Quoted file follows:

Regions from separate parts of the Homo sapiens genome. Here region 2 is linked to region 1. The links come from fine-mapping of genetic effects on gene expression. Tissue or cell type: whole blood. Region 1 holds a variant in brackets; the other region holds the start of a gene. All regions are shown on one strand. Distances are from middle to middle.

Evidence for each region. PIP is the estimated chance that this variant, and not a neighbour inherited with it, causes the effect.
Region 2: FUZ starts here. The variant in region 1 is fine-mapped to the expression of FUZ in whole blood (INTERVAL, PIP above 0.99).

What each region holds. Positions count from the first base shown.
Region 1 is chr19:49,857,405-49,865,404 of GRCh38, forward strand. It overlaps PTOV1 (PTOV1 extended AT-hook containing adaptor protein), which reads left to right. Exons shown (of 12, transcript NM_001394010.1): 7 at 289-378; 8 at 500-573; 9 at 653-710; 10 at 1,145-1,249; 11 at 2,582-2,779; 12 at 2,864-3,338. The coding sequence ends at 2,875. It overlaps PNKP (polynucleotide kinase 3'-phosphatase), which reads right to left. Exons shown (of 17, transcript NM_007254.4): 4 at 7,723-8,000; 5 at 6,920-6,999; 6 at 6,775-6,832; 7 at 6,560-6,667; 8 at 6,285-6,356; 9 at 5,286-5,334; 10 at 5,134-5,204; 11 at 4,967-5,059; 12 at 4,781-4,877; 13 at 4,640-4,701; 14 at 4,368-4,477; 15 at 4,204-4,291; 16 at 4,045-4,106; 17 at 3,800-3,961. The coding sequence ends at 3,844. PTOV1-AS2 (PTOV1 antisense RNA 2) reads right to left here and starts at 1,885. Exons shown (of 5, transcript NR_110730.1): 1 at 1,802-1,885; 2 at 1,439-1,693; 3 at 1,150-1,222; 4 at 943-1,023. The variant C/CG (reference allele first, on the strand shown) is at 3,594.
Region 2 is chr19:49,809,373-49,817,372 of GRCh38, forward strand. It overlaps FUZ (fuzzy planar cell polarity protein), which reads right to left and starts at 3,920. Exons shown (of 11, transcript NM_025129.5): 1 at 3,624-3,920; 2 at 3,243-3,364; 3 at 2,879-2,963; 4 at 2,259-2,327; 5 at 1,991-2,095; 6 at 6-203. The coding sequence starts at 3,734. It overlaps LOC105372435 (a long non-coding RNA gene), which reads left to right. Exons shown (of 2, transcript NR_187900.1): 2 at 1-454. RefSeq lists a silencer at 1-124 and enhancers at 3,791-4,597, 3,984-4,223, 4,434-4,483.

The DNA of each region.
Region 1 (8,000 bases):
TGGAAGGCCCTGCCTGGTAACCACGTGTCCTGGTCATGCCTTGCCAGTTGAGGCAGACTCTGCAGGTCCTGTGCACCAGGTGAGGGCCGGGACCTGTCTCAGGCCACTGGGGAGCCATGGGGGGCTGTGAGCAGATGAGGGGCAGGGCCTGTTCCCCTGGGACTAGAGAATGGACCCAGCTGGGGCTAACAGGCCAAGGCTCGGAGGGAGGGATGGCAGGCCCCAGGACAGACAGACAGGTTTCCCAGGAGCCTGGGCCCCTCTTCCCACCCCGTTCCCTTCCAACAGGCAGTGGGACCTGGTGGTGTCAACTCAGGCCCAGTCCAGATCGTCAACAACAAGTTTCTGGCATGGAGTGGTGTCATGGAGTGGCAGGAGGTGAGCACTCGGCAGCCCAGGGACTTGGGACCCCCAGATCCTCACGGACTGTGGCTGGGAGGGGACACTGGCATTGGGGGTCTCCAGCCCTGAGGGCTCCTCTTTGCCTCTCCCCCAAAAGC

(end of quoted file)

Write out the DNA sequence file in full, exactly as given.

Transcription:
Regions from separate parts of the Homo sapiens genome. Here region 2 is linked to region 1. The links come from fine-mapping of genetic effects on gene expression. Tissue or cell type: whole blood. Region 1 holds a variant in brackets; the other region holds the start of a gene. All regions are shown on one strand. Distances are from middle to middle.

Evidence for each region. PIP is the estimated chance that this variant, and not a neighbour inherited with it, causes the effect.
Region 2: FUZ starts here. The variant in region 1 is fine-mapped to the expression of FUZ in whole blood (INTERVAL, PIP above 0.99).

What each region holds. Positions count from the first base shown.
Region 1 is chr19:49,857,405-49,865,404 of GRCh38, forward strand. It overlaps PTOV1 (PTOV1 extended AT-hook containing adaptor protein), which reads left to right. Exons shown (of 12, transcript NM_001394010.1): 7 at 289-378; 8 at 500-573; 9 at 653-710; 10 at 1,145-1,249; 11 at 2,582-2,779; 12 at 2,864-3,338. The coding sequence ends at 2,875. It overlaps PNKP (polynucleotide kinase 3'-phosphatase), which reads right to left. Exons shown (of 17, transcript NM_007254.4): 4 at 7,723-8,000; 5 at 6,920-6,999; 6 at 6,775-6,832; 7 at 6,560-6,667; 8 at 6,285-6,356; 9 at 5,286-5,334; 10 at 5,134-5,204; 11 at 4,967-5,059; 12 at 4,781-4,877; 13 at 4,640-4,701; 14 at 4,368-4,477; 15 at 4,204-4,291; 16 at 4,045-4,106; 17 at 3,800-3,961. The coding sequence ends at 3,844. PTOV1-AS2 (PTOV1 antisense RNA 2) reads right to left here and starts at 1,885. Exons shown (of 5, transcript NR_110730.1): 1 at 1,802-1,885; 2 at 1,439-1,693; 3 at 1,150-1,222; 4 at 943-1,023. The variant C/CG (reference allele first, on the strand shown) is at 3,594.
Region 2 is chr19:49,809,373-49,817,372 of GRCh38, forward strand. It overlaps FUZ (fuzzy planar cell polarity protein), which reads right to left and starts at 3,920. Exons shown (of 11, transcript NM_025129.5): 1 at 3,624-3,920; 2 at 3,243-3,364; 3 at 2,879-2,963; 4 at 2,259-2,327; 5 at 1,991-2,095; 6 at 6-203. The coding sequence starts at 3,734. It overlaps LOC105372435 (a long non-coding RNA gene), which reads left to right. Exons shown (of 2, transcript NR_187900.1): 2 at 1-454. RefSeq lists a silencer at 1-124 and enhancers at 3,791-4,597, 3,984-4,223, 4,434-4,483.

The DNA of each region.
Region 1 (8,000 bases):
TGGAAGGCCCTGCCTGGTAACCACGTGTCCTGGTCATGCCTTGCCAGTTGAGGCAGACTCTGCAGGTCCTGTGCACCAGGTGAGGGCCGGGACCTGTCTCAGGCCACTGGGGAGCCATGGGGGGCTGTGAGCAGATGAGGGGCAGGGCCTGTTCCCCTGGGACTAGAGAATGGACCCAGCTGGGGCTAACAGGCCAAGGCTCGGAGGGAGGGATGGCAGGCCCCAGGACAGACAGACAGGTTTCCCAGGAGCCTGGGCCCCTCTTCCCACCCCGTTCCCTTCCAACAGGCAGTGGGACCTGGTGGTGTCAACTCAGGCCCAGTCCAGATCGTCAACAACAAGTTTCTGGCATGGAGTGGTGTCATGGAGTGGCAGGAGGTGAGCACTCGGCAGCCCAGGGACTTGGGACCCCCAGATCCTCACGGACTGTGGCTGGGAGGGGACACTGGCATTGGGGGTCTCCAGCCCTGAGGGCTCCTCTTTGCCTCTCCCCCAAAAGC